The Restoration Association of Florida saw its lawsuit against state insurance officials dismissed by a county judge.
Leon County Judge J. Lee Marsh dismissed the constitutional challenge to the state’s newly passed insurance reform law. The measure, passed during a special session of the Florida legislature, prevents contractors who hold assignments of benefits from recovering their attorneys’ fees if they prevail against insurance companies.
In his opinion, Marsh said he dismissed the case because the two named respondents — the secretary of the Florida Department of Business and Professional Regulation and executive director of the state Construction Industry Licensing Board — were not the “proper defendants’ because they lacked authority over contractors.
"We are disappointed in the court's decision to abruptly dismiss this lawsuit without a thorough review of the facts and arguments presented,” said Richie Kidwell, president of Restoration Association of Florida. “It was wrong and we intend to appeal the decision."
The RFA was joined in this lawsuit by Air Quality Assessors LLC, an Orlando mold testing and leak detection firm. Both parties have filed an appeal.
The Association has another case pending in Leon County regarding a roof inspection requirement in the same insurance law. The RAF is joined in the suit by Florida Premier Roofing LLC.
A recent federal Circuit Court decisions went much better for the Associated Builders and Contractors. The 11th Circuit Court narrowed a decision on vaccination mandates for federal contractors to limit an exemption only to ABC members on a nationwide basis. The court also allowed the exemption for the seven states that filed the lawsuit. Non-ABC members are still bound by the mandate, expect those that work as subcontractors for ABC members.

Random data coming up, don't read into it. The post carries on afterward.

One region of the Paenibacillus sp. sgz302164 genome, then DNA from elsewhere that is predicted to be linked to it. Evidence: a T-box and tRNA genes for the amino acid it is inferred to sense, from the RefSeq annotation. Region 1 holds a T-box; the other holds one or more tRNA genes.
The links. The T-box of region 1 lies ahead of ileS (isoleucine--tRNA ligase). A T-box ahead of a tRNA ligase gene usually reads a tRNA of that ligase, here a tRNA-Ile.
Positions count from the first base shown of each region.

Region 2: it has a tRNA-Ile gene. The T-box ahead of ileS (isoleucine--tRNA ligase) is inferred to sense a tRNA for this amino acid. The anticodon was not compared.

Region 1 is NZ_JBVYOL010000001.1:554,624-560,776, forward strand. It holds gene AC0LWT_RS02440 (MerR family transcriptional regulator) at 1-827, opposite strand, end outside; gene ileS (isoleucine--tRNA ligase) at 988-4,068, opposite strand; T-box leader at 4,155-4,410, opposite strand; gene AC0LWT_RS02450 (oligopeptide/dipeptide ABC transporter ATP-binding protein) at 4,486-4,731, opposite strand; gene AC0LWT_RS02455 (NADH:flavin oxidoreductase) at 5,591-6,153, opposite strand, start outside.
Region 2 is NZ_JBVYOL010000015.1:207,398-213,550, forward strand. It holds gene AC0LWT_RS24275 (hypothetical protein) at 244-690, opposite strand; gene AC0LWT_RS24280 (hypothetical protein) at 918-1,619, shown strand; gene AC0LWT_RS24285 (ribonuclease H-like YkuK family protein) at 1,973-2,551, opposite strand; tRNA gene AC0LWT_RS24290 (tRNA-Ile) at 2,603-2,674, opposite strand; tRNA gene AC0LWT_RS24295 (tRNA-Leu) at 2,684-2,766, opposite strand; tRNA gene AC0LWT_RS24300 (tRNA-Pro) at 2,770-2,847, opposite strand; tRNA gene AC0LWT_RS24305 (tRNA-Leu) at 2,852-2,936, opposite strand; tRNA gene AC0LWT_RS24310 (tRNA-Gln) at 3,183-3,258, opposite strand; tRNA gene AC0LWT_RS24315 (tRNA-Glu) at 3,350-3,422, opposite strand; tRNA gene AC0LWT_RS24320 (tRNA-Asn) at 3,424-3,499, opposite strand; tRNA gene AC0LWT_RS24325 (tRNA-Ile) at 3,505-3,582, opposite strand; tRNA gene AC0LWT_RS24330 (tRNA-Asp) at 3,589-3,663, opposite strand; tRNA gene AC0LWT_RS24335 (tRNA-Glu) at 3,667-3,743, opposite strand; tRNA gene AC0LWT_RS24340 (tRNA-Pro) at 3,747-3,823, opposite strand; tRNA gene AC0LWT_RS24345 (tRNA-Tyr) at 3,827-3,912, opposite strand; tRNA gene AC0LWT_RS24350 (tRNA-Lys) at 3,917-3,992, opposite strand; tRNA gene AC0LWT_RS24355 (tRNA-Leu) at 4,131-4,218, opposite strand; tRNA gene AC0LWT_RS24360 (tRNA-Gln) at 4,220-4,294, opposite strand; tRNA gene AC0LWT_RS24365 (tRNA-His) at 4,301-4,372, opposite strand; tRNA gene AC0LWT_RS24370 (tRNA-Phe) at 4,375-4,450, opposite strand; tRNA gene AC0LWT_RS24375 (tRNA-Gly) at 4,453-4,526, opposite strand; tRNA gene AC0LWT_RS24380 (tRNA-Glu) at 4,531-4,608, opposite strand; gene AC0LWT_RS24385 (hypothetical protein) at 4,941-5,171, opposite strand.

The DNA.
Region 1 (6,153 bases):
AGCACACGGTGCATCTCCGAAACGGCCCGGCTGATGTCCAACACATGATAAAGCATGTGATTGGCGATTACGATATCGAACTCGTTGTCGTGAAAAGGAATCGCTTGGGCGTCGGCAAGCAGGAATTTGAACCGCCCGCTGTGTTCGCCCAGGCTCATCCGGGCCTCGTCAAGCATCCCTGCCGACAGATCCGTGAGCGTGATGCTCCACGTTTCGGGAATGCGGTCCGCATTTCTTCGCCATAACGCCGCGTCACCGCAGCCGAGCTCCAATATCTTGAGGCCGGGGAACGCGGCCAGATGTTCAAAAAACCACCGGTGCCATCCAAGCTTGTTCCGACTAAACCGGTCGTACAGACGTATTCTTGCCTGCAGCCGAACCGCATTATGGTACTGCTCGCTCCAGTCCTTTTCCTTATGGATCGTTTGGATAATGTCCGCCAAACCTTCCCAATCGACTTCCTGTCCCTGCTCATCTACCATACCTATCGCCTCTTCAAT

Ben Brubeck, ABC vice president of regulatory, labor and state affairs, called the decision “a major victory for ABC and our members as the court has made it clear that ABC members and state plaintiffs 'need not comply with the vaccination requirement in their capacity as contractors, and they are not responsible for including that requirement in lower-tier subcontracts.”
ABC was the lone business group challenging the federal contractor vaccine mandate, along with the plaintiff state governments. A ruling by the Georgia District Court in December had expanded the exemption nationwide.
In other legal and legislative news, the Institute of Inspection Cleaning and Restoration Certification (IICRC) has been included in the Military Housing Readiness Council Act introduced by Senator Elizabeth Warren and Senator Thom Tillis in the United States Senate and Representatives Jacobs, Bice, Porter, and Ryan in the House of Representatives.
This legislation would create the Department of Defense’s Military Housing Readiness Council, a seventeen-person group consisting of various individuals, including members of the armed forces, military spouses, and a representative from the IICRC. The Council will be responsible for making recommendations regarding policies surrounding privatized military housing, monitoring landlord compliance with current policies (i.e., the Tenant Bill of Rights), and proposing ways to improve collaboration, awareness, and promotion of accurate information within military housing.
The bills have been referred to their respective Armed Forces Committees, though no meetings have been scheduled. The IICRC will continue to monitor and work to get this legislation passed through Congress and signed by President Biden.
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